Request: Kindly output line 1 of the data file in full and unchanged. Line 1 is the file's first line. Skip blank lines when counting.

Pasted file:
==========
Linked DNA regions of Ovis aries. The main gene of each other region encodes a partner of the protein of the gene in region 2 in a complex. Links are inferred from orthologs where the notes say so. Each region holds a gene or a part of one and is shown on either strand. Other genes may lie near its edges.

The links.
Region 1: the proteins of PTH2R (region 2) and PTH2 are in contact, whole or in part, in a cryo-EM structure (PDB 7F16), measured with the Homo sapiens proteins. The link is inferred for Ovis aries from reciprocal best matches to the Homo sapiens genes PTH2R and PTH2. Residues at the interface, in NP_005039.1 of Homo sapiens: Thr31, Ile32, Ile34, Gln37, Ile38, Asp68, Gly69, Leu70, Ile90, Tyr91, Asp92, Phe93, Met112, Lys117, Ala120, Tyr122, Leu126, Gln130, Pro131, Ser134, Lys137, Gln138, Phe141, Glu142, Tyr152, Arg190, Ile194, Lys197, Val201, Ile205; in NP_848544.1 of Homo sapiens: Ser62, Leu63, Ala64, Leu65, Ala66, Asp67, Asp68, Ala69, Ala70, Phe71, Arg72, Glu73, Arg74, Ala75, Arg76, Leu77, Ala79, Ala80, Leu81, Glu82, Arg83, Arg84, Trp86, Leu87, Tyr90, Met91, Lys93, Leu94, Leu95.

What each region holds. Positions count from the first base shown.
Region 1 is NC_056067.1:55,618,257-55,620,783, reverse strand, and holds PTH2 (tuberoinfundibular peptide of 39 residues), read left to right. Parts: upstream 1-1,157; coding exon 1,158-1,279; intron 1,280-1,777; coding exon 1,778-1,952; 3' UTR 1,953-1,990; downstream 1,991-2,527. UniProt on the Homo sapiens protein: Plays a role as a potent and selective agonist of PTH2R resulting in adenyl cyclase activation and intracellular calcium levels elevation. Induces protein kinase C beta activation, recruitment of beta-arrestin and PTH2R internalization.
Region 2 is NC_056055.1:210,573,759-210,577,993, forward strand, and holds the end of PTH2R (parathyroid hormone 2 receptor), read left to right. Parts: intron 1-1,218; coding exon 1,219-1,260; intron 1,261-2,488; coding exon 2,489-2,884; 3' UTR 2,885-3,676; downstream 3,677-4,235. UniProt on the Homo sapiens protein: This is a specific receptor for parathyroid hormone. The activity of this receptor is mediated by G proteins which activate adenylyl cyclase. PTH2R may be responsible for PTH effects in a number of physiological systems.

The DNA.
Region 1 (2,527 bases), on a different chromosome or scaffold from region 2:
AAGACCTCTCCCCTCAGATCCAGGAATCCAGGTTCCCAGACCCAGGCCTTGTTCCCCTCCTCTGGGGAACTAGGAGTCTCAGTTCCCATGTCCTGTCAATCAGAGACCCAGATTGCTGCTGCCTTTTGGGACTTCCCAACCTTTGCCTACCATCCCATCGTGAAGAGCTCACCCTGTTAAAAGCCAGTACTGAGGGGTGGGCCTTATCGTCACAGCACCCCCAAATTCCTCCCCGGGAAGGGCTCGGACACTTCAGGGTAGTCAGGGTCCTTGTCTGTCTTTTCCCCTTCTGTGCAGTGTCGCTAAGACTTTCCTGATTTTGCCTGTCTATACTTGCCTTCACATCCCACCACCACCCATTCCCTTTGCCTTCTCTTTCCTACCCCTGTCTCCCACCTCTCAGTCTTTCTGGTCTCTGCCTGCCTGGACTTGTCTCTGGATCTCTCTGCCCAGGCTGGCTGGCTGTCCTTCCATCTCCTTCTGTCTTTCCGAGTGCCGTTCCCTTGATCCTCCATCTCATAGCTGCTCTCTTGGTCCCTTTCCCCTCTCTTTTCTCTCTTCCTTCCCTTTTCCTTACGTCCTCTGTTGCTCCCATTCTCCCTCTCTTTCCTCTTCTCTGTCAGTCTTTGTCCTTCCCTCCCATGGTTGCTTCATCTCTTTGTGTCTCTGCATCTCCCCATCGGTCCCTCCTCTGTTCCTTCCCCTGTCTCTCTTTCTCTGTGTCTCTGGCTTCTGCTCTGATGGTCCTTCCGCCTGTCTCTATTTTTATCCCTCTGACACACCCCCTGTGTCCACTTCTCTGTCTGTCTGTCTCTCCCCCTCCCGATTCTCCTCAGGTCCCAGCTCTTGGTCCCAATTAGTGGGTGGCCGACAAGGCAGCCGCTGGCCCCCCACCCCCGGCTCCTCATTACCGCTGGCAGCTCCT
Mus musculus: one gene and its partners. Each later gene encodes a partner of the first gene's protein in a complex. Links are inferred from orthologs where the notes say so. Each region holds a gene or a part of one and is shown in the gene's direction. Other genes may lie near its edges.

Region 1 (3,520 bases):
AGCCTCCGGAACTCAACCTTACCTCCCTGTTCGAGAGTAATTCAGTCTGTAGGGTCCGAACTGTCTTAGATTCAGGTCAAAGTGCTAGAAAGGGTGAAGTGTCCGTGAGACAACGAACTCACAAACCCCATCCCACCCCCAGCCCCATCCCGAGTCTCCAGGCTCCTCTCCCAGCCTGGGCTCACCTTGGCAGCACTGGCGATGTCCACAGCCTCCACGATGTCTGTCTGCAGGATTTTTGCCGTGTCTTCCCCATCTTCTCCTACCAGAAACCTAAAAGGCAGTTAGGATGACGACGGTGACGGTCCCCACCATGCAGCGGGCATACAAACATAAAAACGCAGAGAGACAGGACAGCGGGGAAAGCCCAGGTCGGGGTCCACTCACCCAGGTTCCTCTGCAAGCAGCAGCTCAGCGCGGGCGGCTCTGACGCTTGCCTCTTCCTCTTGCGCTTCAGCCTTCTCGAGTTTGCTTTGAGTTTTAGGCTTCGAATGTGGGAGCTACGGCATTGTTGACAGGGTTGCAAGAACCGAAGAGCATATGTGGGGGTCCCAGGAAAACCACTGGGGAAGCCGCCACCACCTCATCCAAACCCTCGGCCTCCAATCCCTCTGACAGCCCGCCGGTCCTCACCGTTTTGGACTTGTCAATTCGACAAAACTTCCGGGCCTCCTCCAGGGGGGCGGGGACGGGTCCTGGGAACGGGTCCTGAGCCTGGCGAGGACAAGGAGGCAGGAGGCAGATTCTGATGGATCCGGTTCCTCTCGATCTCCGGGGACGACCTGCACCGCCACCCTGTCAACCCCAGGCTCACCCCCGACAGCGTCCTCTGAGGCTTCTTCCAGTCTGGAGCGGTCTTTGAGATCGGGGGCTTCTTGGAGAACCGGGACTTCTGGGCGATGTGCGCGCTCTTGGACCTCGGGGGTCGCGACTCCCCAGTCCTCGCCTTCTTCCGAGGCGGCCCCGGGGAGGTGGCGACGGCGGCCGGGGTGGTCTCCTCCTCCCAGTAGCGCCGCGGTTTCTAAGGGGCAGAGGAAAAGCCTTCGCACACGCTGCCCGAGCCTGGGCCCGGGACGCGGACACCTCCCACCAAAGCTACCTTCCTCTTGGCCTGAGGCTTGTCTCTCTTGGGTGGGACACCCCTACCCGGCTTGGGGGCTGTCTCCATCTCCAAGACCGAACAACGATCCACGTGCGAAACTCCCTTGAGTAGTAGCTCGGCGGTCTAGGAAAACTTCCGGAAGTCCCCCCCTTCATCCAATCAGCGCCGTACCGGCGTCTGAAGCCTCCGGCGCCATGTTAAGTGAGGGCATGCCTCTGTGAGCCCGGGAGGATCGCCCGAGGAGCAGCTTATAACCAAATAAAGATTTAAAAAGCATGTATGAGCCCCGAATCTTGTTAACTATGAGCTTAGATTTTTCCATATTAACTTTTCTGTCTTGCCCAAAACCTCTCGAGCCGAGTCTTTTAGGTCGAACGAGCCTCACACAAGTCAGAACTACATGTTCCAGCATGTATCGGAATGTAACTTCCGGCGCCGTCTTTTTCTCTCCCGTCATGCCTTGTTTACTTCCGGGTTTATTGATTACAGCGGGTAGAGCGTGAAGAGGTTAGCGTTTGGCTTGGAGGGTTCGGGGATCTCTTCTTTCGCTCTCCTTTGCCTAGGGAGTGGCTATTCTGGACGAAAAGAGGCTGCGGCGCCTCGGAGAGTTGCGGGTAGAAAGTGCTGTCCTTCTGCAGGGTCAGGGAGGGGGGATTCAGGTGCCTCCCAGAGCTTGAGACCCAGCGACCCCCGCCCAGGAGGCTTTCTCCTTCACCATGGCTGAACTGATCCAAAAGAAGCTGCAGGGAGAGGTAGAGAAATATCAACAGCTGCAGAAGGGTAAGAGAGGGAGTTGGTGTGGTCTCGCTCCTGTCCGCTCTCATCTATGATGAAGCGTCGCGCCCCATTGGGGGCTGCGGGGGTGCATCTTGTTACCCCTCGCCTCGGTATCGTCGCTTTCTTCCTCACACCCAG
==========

Linked DNA regions of Ovis aries. The main gene of each other region encodes a partner of the protein of the gene in region 2 in a complex. Links are inferred from orthologs where the notes say so. Each region holds a gene or a part of one and is shown on either strand. Other genes may lie near its edges.